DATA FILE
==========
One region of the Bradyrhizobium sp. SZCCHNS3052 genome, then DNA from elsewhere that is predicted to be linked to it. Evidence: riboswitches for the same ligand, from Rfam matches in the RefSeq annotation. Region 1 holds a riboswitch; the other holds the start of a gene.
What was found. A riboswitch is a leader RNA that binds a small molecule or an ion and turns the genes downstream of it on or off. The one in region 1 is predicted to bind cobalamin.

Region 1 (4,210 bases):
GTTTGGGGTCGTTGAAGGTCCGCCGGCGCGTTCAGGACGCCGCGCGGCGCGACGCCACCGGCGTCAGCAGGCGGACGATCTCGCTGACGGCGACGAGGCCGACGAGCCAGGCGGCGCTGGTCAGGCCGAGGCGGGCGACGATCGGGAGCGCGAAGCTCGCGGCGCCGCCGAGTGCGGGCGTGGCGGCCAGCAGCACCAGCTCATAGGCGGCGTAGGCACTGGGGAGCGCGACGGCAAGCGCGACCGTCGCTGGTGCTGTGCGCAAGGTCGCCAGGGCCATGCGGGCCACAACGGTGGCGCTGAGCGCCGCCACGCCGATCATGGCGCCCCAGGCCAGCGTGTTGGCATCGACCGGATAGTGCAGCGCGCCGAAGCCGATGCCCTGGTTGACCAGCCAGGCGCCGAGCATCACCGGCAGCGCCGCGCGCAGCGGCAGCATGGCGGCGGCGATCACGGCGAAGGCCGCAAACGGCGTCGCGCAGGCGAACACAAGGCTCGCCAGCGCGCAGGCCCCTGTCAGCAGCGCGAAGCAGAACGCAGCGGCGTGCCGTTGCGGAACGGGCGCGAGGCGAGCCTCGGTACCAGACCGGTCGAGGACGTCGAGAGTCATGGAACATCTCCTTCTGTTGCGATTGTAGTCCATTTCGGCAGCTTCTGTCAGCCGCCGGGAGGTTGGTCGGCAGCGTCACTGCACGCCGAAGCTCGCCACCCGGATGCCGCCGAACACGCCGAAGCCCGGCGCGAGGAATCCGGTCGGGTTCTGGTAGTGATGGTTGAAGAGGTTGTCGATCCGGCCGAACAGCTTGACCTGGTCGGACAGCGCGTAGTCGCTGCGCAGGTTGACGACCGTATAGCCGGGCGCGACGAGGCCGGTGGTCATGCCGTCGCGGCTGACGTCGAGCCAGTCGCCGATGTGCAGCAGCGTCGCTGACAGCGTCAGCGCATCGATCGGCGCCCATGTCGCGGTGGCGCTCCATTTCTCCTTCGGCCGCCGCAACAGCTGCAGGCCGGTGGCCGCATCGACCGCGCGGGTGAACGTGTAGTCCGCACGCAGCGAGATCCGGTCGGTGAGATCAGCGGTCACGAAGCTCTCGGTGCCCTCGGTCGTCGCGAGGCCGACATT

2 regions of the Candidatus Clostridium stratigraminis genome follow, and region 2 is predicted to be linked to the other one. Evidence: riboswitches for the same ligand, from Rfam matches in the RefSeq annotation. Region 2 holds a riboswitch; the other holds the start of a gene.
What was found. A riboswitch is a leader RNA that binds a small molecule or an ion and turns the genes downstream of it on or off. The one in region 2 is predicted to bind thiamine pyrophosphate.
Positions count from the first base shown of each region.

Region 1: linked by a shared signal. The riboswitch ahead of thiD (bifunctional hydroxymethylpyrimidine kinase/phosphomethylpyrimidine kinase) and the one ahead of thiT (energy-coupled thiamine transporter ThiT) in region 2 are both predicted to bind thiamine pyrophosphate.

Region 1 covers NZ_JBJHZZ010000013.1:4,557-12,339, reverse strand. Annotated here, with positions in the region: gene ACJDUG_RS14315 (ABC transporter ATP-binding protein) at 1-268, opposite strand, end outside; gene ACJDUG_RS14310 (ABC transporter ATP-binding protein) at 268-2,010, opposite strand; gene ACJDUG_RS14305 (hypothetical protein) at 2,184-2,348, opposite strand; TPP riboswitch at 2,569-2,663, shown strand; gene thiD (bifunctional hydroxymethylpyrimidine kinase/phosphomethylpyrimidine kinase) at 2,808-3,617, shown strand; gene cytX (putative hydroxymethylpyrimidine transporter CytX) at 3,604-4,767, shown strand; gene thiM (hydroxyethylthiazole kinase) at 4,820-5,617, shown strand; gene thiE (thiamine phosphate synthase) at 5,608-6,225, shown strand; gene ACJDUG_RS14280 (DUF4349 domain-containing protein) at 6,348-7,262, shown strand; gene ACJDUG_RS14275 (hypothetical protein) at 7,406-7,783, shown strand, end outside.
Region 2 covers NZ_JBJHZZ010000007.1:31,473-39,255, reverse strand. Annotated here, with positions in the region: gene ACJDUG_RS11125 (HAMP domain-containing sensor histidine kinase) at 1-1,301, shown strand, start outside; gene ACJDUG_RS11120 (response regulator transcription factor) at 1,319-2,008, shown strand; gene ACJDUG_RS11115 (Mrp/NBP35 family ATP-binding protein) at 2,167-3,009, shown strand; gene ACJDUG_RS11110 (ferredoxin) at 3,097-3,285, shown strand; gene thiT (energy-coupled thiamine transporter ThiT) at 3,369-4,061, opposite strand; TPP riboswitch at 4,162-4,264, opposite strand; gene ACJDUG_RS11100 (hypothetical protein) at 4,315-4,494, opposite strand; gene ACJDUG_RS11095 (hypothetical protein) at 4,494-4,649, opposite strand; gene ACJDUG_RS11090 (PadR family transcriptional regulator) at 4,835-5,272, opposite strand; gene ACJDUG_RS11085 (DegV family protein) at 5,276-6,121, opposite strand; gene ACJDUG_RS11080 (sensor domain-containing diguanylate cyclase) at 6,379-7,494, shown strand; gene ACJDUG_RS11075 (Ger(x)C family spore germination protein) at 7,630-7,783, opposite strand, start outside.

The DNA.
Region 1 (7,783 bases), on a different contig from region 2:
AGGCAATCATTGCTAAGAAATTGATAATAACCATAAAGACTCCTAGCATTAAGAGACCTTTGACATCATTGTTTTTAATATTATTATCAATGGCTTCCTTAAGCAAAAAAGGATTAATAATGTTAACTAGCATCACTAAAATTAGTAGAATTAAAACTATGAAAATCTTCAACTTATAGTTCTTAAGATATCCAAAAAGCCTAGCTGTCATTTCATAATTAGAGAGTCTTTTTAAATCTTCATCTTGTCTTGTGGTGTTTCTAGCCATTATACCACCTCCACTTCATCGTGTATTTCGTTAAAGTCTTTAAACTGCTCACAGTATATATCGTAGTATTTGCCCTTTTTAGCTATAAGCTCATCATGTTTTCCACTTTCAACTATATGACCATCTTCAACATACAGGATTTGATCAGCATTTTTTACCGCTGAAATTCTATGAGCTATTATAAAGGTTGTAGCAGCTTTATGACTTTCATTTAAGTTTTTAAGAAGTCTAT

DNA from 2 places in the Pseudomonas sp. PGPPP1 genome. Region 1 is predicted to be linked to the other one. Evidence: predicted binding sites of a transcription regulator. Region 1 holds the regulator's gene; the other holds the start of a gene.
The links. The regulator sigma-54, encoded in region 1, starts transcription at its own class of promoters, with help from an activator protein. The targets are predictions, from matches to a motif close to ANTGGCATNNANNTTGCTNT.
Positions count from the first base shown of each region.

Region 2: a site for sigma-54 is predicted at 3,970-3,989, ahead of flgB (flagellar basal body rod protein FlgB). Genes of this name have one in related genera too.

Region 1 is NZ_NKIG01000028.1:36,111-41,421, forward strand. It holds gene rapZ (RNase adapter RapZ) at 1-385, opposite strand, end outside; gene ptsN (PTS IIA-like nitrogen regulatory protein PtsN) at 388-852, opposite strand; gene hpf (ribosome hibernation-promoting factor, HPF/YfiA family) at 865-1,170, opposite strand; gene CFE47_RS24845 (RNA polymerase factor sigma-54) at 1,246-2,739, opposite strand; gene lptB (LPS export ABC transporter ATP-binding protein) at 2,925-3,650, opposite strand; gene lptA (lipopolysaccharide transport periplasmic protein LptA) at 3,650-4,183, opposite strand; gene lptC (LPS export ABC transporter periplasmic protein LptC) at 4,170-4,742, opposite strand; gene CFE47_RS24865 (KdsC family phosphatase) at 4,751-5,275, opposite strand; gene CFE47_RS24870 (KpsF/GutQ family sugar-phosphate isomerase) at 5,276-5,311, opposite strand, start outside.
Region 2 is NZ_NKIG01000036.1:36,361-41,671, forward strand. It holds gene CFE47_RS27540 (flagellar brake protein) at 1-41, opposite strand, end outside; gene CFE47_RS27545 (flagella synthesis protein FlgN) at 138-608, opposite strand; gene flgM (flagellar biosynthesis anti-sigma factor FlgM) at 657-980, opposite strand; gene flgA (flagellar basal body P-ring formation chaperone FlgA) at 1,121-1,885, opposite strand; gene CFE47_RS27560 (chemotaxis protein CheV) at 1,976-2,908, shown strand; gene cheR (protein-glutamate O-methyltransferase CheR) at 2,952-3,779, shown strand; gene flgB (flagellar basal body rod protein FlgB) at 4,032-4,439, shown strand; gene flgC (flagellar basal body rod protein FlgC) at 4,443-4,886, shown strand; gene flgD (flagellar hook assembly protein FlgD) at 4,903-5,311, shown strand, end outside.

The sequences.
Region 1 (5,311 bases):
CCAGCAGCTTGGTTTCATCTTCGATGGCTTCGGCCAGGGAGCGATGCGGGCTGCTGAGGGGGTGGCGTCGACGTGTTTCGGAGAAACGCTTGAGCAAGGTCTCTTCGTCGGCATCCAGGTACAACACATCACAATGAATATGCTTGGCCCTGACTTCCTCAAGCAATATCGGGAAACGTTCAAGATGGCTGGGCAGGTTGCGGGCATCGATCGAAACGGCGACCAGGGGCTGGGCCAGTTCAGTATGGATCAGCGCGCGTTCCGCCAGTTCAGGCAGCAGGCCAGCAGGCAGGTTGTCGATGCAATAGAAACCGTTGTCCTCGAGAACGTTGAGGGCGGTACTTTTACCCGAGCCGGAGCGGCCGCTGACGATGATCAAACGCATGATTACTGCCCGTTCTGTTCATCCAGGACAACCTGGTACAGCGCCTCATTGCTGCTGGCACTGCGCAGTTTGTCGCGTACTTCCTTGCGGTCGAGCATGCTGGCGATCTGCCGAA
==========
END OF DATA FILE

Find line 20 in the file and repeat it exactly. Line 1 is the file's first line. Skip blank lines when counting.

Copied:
The sequences.